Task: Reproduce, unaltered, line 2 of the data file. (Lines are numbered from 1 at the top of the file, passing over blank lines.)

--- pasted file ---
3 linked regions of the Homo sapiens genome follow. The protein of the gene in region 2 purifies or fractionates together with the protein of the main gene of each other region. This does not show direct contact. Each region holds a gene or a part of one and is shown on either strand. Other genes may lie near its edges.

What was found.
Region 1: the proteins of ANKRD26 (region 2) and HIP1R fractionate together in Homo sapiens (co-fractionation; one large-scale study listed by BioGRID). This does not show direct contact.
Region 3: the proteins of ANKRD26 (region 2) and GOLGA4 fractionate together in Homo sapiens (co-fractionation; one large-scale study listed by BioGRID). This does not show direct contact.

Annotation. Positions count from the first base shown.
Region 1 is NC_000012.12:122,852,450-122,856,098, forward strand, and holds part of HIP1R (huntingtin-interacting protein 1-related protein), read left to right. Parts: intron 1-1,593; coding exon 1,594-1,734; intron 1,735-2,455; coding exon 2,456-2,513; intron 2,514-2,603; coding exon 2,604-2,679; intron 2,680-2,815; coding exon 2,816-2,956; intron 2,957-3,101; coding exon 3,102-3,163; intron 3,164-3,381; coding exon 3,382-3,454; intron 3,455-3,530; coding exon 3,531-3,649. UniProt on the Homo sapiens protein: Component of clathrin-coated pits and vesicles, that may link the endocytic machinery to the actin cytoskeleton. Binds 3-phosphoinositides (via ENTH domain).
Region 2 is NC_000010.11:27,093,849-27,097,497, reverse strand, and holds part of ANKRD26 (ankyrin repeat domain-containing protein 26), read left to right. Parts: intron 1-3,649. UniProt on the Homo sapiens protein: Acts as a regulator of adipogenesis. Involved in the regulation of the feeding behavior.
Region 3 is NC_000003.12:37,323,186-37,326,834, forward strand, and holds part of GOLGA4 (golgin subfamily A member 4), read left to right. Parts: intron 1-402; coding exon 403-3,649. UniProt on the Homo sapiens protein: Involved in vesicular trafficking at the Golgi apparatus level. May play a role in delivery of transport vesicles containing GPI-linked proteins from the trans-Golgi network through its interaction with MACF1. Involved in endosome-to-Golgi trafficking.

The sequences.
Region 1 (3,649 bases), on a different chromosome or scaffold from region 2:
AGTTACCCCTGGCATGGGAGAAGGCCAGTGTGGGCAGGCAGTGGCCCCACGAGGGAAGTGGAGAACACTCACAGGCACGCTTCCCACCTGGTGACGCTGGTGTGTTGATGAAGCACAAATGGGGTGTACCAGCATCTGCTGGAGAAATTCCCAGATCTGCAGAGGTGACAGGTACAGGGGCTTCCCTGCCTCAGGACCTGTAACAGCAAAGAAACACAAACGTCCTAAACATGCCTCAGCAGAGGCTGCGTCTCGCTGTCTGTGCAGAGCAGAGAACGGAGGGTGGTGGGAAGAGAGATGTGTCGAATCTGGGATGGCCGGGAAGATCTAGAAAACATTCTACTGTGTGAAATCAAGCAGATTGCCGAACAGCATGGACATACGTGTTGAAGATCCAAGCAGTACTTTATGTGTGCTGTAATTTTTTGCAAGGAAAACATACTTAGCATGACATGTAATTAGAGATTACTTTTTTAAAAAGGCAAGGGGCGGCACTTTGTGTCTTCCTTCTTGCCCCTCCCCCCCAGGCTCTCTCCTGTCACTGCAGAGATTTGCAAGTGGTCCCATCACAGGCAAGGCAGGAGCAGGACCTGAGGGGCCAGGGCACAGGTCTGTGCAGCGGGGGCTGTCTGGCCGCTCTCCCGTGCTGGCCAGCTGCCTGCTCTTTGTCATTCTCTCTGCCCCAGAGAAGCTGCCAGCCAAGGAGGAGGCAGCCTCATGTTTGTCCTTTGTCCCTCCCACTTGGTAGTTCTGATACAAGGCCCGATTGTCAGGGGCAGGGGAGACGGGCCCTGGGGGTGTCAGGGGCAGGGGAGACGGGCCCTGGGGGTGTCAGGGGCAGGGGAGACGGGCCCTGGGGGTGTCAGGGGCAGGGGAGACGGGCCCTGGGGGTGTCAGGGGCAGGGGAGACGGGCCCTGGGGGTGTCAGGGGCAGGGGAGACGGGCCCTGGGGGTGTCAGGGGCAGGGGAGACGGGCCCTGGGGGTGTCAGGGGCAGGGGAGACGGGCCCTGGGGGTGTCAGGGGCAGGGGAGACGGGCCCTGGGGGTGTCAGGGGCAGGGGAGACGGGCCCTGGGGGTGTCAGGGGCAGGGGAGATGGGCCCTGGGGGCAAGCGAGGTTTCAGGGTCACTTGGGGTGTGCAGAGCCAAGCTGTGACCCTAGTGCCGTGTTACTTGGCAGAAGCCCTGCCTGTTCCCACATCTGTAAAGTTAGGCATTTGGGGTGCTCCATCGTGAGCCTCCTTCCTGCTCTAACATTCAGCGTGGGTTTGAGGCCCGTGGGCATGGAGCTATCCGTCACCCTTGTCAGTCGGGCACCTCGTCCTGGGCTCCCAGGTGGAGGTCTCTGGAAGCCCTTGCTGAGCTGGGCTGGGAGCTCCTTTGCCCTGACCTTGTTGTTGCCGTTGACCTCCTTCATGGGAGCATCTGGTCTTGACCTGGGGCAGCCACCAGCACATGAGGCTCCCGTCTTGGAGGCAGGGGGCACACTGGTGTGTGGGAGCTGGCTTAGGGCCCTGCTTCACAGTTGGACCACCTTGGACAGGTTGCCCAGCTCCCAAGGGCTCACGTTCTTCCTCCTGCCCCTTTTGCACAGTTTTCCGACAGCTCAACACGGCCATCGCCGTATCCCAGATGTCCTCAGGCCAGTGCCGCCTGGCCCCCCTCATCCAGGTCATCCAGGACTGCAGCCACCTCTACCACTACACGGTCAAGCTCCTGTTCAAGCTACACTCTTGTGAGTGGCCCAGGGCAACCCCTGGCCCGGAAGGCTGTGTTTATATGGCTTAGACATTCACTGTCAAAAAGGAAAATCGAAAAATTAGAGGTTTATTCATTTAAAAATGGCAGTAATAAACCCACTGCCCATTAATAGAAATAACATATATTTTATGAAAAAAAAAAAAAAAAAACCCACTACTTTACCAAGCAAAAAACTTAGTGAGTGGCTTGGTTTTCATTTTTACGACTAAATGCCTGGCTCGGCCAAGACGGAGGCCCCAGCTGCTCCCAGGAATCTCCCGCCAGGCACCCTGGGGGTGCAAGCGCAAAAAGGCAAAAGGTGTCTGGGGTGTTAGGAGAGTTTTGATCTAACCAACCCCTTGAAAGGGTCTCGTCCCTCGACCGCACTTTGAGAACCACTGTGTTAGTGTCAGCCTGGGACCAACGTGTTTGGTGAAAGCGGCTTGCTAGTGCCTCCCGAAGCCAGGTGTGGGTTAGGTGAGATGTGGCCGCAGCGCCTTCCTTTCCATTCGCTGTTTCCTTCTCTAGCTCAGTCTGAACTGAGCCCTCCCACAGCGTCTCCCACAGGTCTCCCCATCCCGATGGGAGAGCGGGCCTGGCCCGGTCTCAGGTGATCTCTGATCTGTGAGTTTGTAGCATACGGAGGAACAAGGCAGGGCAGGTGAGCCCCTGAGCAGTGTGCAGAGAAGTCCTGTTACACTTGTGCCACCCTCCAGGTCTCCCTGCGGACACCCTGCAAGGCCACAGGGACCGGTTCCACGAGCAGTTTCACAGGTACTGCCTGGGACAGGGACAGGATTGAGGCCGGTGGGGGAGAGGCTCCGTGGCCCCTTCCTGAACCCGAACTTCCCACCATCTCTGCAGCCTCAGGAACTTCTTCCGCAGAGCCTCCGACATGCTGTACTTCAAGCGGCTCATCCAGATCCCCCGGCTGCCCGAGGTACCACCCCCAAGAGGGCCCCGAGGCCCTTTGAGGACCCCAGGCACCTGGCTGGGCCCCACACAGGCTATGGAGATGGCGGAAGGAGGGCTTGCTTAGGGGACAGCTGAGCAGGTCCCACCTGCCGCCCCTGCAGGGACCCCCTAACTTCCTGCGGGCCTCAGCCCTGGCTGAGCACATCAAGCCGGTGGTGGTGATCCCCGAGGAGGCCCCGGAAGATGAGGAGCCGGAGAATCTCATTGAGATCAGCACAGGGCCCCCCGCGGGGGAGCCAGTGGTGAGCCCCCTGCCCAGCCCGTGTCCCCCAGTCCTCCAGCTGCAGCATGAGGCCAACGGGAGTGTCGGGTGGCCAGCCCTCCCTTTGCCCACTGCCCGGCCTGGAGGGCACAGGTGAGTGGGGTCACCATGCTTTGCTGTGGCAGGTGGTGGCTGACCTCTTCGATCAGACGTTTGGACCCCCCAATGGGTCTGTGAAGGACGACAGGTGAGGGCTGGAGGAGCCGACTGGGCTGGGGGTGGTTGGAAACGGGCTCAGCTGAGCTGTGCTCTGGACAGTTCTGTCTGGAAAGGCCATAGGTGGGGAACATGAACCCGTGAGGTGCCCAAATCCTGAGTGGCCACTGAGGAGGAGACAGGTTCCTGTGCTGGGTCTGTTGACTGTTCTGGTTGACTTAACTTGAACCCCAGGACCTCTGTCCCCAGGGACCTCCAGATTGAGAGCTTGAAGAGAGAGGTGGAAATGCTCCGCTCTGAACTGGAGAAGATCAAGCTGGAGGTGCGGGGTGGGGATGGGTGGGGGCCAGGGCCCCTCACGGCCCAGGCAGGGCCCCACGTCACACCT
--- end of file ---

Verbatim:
What was found.